Forget all that "women in rock" junk that plagued this phase of S-K's career, and that most critics had a lukewarm response to AHOTBO. This is one of the masterworks in their catalog, almost like the Stones' Exile on Mainstreet or the Clash's London Calling in terms of importance. Like London Calling, it makes a statement while still remaining musical. "Youth Decay" is one of the most intense, incendiary songs you'll ever hear, "The Professional" demonstrates guitarist Carrie Brownstein's newfound mastery of special effects, and the "The Swimmer" is a haunting departure from their usual songwriting--much in the way "Silver" was for the Pixies. The textural interplay between Tucker and Brownstein's guitars and vocals are still here, but this album exudes a loose funky feel absent on previous works. And it's the last album where it sounds like they're still having fun.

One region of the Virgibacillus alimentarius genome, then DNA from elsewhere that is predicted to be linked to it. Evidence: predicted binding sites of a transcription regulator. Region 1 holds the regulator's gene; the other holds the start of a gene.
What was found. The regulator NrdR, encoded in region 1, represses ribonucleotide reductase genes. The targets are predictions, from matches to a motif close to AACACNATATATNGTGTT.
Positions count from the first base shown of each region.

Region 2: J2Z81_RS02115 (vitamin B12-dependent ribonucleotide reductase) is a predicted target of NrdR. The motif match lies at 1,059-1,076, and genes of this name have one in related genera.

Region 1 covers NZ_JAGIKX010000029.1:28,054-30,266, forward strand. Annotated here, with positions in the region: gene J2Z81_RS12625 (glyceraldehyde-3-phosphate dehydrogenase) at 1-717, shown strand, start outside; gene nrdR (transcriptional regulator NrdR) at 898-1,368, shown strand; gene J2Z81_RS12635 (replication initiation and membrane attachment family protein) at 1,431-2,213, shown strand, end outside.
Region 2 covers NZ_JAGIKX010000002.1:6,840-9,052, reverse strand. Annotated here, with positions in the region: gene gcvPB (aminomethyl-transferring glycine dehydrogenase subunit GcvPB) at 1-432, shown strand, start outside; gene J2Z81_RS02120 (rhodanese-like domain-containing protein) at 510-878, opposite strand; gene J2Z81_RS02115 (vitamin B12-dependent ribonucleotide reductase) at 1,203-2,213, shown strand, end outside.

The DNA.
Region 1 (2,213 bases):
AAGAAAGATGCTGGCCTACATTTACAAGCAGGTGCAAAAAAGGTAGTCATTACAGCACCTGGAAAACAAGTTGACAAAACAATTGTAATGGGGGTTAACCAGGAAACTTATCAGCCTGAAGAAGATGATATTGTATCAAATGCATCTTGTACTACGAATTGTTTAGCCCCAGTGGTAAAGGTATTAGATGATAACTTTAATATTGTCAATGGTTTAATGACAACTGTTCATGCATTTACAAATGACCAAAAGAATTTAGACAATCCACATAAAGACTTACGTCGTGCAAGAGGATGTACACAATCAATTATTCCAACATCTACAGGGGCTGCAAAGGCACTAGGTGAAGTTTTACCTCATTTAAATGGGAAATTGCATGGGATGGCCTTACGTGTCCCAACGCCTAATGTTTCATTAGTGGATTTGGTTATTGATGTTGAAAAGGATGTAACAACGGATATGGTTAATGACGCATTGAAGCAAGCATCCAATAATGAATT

We have AHOTBO on a big slab of vinyl (and some other S-K titles) here.
Now, if you happen to know what makes my mac & cheese that particular shade of orange, or know of another album cover has that color in its cover art, please leave me a comment so I have something to write about next time. Thanks. Enjoy the video.
Saturday, February 23, 2008
by Steve Pick
I thought it might be fun to write whatever I think while listening to the 1957 album by Johnny Griffin, The Congregation. It’s the kind of rock solid jazz record that never gets enough attention. Not a world-changer, just a damn good record, as are so many Blue Note releases.